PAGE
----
With the ability of today's megapixel cameras to be adjusted to specific surveillance locations at different resolutions, cameras of varying resolutions can be combined on the same network. Core areas can then be viewed and recorded with higher resolution quality while secondary areas are viewed at less resolution with slower frame rates. Video analytics can also be applied to trigger megapixel streaming only when automatically activated. This approach conserves valuable bandwidth to optimize existing network pipelines as well as recorder storage space.
|To create an optimum surveillance solution CCTV cameras of different resolutions can be used where appropriate|
The higher resolution provided by megapixel cameras also allows system designers to use fewer surveillance cameras to cover larger areas without losing detail, and with reduced infrastructure and cabling costs. In addition to reducing the initial installation costs of a system, these benefits translate directly into greater return-on-investment (ROI) and lower total cost of ownership.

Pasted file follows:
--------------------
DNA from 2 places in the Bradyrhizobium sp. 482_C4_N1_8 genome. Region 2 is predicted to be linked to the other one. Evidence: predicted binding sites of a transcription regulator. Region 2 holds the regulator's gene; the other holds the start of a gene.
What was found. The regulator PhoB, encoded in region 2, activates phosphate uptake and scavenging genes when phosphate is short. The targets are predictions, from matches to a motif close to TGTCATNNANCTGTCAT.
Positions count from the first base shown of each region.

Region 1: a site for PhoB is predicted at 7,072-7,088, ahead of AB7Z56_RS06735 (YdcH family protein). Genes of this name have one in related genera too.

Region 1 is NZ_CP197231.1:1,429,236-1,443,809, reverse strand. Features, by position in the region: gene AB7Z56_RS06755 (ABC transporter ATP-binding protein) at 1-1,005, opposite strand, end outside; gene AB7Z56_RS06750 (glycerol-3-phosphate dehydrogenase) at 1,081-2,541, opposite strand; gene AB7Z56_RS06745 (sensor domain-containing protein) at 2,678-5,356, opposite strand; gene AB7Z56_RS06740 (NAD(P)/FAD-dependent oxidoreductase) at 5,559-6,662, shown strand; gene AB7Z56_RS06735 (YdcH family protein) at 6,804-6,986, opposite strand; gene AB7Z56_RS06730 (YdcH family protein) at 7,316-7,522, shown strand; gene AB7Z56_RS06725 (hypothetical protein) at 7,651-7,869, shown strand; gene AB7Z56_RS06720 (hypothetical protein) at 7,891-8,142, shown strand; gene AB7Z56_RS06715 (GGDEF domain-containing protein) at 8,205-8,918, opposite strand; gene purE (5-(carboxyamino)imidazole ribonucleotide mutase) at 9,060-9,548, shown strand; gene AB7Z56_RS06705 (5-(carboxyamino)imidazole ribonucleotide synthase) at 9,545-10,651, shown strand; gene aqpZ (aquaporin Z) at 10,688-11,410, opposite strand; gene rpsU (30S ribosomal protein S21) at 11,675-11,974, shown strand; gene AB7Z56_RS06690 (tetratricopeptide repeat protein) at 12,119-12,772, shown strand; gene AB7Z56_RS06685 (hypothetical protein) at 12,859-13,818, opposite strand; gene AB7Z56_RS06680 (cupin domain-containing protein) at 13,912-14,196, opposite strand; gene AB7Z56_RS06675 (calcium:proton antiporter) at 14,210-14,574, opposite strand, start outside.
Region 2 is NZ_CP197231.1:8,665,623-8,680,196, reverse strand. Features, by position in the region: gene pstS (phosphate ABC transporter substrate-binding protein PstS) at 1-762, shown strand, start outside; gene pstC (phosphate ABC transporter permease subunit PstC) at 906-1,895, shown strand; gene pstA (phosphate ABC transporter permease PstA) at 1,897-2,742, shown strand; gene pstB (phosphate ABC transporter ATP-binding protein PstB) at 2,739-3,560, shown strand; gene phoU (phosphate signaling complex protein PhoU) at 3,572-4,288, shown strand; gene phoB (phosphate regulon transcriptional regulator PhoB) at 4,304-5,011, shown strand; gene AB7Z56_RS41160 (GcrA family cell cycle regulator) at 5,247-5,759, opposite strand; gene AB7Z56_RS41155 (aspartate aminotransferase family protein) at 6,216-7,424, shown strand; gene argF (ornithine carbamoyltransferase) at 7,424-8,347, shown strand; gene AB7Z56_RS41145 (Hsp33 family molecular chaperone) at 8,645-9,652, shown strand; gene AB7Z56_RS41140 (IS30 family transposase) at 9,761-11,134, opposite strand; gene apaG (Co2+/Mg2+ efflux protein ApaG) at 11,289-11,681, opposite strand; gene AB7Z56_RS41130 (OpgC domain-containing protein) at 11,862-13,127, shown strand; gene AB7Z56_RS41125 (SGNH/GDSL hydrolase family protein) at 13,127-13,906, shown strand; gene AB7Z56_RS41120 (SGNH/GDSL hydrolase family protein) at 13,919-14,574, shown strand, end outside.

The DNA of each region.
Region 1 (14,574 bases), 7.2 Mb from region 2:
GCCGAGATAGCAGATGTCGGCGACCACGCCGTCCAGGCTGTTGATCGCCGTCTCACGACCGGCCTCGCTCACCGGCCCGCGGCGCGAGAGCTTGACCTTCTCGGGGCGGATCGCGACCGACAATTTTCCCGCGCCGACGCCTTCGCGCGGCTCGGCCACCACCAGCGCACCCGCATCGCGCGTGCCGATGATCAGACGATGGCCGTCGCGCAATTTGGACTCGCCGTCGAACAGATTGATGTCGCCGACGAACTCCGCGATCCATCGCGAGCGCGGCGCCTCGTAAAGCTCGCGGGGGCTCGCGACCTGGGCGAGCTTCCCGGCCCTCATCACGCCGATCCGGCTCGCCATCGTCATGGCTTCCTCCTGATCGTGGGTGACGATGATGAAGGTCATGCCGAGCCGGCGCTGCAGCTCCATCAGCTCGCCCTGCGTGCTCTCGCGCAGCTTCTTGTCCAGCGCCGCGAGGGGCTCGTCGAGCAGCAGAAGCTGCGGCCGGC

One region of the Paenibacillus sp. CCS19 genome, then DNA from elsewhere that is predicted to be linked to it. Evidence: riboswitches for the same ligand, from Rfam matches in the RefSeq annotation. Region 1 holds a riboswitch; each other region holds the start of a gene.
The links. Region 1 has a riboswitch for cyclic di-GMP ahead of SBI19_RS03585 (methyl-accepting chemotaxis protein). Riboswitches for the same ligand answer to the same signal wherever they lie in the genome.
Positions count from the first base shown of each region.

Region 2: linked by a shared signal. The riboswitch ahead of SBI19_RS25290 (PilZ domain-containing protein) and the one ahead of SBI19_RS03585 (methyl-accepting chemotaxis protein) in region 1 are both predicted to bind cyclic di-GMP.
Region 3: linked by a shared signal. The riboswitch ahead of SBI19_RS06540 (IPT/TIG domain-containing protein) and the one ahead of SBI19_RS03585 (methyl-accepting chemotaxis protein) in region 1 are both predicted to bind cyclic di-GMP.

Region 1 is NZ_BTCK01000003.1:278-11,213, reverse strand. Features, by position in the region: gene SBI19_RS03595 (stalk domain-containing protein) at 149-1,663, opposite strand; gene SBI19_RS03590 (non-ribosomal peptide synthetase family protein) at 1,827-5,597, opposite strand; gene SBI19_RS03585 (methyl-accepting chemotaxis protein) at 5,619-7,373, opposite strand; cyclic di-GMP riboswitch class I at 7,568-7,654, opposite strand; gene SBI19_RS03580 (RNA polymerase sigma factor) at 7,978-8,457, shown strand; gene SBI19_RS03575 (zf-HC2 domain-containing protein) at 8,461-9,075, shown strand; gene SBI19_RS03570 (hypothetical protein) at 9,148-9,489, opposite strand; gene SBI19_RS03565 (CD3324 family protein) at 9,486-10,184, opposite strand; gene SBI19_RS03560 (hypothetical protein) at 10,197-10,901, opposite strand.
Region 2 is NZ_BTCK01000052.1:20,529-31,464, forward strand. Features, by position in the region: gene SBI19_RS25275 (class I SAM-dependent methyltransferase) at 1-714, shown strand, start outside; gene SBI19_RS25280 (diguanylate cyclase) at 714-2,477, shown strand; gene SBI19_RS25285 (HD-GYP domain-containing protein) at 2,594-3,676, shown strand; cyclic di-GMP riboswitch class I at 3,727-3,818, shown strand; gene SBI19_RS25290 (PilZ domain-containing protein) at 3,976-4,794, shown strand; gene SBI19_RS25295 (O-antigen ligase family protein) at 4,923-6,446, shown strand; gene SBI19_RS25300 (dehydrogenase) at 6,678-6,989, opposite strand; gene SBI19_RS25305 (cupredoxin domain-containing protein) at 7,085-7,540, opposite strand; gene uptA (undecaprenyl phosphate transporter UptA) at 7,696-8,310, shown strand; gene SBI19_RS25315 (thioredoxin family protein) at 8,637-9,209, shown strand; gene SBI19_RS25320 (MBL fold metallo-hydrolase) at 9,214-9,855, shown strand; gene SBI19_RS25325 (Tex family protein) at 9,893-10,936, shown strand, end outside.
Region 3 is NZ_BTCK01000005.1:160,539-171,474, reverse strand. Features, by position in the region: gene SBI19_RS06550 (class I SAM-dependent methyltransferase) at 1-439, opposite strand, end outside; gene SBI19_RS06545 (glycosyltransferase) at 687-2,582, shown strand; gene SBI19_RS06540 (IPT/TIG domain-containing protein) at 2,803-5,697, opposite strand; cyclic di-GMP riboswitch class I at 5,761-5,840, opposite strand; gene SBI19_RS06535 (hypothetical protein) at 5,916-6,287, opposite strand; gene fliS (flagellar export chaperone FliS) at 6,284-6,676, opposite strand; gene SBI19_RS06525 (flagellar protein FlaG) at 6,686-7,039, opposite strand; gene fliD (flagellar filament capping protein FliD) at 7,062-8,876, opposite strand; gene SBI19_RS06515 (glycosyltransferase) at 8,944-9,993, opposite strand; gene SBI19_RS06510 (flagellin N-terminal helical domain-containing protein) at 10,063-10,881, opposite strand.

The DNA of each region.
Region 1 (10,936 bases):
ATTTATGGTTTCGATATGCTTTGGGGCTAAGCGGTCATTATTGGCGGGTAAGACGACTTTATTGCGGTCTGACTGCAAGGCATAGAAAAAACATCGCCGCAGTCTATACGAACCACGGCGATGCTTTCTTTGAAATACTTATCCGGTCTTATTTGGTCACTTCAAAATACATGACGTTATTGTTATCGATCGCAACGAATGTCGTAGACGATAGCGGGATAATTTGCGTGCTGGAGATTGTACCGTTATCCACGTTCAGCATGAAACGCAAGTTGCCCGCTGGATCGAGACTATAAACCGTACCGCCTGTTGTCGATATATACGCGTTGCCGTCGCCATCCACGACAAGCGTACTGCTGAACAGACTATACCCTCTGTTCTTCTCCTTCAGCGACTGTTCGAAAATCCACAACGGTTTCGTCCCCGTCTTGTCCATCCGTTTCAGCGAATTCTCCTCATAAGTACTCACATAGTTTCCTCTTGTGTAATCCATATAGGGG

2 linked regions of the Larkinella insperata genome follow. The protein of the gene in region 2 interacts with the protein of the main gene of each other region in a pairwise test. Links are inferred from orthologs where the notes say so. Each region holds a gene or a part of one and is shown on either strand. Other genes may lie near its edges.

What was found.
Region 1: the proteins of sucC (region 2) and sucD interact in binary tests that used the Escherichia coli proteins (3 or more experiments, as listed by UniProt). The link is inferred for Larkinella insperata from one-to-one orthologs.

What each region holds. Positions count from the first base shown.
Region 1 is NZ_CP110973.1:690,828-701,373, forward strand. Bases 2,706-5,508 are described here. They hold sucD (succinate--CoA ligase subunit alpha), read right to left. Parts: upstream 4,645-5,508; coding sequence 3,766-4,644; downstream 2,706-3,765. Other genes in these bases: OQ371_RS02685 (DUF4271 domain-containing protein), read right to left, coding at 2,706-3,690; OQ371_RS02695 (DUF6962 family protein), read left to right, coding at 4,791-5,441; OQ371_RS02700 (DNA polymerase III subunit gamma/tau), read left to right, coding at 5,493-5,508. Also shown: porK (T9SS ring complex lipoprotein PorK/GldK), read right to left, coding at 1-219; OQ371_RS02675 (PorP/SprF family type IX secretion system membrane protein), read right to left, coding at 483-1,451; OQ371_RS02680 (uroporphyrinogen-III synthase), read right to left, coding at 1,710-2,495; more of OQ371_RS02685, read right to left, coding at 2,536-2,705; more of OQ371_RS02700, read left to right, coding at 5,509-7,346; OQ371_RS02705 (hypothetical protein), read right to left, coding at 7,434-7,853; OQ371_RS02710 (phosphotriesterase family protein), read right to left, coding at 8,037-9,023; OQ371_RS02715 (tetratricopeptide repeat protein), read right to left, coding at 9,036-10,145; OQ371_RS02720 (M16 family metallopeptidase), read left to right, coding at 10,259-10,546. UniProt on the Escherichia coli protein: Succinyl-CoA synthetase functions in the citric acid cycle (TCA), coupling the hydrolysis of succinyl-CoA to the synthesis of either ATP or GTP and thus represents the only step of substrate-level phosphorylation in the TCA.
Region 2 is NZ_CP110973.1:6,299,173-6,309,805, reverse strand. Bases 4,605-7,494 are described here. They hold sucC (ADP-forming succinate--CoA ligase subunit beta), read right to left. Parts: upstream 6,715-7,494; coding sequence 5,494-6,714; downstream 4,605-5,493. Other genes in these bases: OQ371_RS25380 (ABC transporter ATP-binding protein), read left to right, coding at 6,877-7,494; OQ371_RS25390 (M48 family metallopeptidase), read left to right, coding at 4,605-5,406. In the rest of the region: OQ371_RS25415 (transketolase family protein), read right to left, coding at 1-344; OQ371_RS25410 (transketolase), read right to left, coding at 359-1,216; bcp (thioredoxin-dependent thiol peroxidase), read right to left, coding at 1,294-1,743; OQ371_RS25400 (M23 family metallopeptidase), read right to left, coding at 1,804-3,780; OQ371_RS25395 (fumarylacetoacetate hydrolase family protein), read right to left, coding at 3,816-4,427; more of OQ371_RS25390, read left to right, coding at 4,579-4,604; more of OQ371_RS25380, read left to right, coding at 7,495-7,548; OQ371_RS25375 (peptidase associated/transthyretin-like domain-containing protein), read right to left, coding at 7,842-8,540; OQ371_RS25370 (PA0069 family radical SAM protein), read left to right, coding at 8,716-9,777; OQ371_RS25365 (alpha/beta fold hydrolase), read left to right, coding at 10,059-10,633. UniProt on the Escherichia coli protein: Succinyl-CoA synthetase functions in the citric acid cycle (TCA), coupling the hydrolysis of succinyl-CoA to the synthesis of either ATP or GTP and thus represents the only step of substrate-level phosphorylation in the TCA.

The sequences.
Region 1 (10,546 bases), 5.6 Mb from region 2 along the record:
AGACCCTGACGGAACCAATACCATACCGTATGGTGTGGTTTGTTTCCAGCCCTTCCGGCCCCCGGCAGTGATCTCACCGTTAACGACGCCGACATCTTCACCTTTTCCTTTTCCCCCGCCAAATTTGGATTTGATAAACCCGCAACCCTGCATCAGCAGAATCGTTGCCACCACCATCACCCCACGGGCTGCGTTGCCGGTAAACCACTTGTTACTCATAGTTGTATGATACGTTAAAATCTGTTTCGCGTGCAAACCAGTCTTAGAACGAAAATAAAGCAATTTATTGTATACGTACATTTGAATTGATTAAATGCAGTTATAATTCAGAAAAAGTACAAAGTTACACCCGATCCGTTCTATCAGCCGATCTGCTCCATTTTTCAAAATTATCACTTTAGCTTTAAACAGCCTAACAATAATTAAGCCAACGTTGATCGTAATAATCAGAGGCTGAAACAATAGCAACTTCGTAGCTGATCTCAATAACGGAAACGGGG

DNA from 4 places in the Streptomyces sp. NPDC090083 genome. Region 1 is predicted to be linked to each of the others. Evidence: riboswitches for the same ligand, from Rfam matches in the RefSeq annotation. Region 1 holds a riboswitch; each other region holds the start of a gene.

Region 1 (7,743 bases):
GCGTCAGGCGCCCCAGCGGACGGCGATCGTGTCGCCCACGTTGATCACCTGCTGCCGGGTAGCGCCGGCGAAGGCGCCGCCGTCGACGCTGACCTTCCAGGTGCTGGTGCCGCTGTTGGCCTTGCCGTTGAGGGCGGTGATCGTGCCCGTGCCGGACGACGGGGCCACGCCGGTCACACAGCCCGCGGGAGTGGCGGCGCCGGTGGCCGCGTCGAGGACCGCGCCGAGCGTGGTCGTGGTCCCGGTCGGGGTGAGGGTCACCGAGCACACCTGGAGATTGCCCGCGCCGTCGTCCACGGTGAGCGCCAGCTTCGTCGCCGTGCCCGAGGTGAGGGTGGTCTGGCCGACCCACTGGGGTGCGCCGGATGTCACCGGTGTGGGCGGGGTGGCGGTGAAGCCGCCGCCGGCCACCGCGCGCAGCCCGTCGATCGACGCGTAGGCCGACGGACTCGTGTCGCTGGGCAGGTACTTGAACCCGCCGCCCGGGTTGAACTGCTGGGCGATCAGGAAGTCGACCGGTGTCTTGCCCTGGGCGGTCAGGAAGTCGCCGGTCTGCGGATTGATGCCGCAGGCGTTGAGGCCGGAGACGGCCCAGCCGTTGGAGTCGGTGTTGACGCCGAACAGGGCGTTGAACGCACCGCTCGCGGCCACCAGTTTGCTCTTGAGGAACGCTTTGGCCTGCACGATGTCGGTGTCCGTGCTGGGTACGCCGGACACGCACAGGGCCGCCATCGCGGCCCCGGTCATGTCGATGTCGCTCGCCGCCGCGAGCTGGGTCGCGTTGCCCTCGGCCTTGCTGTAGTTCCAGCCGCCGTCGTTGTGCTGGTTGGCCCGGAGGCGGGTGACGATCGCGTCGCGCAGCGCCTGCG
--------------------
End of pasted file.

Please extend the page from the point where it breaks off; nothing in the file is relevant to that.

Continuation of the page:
Advantages of IP megapixel video
One of the advantages of IP megapixel video is versatility of resolution performance. Another factor contributing to the rapid rise of IP megapixel imaging is the ease of network system connectivity. Previously, every single surveillance camera had to have a "home run" coaxial cable running to the video recorder, which increased cabling costs exponentially. However, improved networking infrastructure enables connection of multiple cameras with fewer cables, and the use of Power-over-Ethernet (PoE) even allows power to be supplied to cameras on the same CAT-5 cables as video and control signals (rather than needing localized power or a distributed power supply). It's a very efficient and simple installation solution.